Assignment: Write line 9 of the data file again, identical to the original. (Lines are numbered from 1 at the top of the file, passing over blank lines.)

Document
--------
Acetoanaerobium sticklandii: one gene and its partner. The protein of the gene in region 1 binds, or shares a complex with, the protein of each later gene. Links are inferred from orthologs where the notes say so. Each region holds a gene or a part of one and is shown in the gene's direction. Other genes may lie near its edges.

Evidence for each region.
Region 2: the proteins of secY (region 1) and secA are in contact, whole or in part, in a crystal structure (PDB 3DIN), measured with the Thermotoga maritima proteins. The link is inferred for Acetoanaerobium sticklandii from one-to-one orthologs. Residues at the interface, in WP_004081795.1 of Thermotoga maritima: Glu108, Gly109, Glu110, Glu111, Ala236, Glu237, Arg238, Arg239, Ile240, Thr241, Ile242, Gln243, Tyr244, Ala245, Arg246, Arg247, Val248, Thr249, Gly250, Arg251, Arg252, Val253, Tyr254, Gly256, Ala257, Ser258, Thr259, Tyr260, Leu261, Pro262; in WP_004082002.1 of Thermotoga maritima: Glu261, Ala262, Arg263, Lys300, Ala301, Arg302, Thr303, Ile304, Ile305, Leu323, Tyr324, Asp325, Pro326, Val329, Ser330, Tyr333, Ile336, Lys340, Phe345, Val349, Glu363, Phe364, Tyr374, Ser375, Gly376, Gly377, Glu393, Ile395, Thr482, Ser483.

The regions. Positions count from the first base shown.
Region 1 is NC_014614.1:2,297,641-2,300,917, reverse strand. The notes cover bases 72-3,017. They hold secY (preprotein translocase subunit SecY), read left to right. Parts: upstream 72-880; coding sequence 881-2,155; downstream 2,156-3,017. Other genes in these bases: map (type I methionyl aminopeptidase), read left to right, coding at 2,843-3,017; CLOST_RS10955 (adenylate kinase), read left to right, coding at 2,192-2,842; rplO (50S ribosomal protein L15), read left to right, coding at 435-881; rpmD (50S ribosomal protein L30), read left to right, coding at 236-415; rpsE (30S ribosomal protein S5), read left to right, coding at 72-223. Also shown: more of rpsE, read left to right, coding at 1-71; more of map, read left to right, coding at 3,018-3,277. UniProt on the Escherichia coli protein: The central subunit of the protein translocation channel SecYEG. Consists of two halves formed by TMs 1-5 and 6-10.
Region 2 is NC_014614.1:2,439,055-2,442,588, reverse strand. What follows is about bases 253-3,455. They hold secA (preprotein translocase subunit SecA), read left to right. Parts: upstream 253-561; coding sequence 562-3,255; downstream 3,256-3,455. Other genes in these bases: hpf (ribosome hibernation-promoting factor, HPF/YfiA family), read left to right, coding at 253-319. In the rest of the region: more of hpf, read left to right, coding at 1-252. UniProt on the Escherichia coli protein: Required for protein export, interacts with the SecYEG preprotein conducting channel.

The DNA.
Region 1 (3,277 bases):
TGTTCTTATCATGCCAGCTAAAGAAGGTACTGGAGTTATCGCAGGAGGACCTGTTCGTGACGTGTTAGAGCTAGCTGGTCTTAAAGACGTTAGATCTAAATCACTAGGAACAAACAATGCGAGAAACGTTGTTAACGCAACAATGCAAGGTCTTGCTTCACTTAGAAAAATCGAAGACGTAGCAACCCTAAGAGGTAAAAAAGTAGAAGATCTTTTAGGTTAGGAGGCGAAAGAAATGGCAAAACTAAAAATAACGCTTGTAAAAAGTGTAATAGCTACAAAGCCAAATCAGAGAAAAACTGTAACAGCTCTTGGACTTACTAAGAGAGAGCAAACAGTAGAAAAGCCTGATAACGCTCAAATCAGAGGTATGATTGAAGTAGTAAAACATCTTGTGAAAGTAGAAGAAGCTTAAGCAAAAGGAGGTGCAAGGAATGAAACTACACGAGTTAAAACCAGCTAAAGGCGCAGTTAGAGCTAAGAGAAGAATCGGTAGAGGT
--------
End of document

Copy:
TGTTCTTATCATGCCAGCTAAAGAAGGTACTGGAGTTATCGCAGGAGGACCTGTTCGTGACGTGTTAGAGCTAGCTGGTCTTAAAGACGTTAGATCTAAATCACTAGGAACAAACAATGCGAGAAACGTTGTTAACGCAACAATGCAAGGTCTTGCTTCACTTAGAAAAATCGAAGACGTAGCAACCCTAAGAGGTAAAAAAGTAGAAGATCTTTTAGGTTAGGAGGCGAAAGAAATGGCAAAACTAAAAATAACGCTTGTAAAAAGTGTAATAGCTACAAAGCCAAATCAGAGAAAAACTGTAACAGCTCTTGGACTTACTAAGAGAGAGCAAACAGTAGAAAAGCCTGATAACGCTCAAATCAGAGGTATGATTGAAGTAGTAAAACATCTTGTGAAAGTAGAAGAAGCTTAAGCAAAAGGAGGTGCAAGGAATGAAACTACACGAGTTAAAACCAGCTAAAGGCGCAGTTAGAGCTAAGAGAAGAATCGGTAGAGGT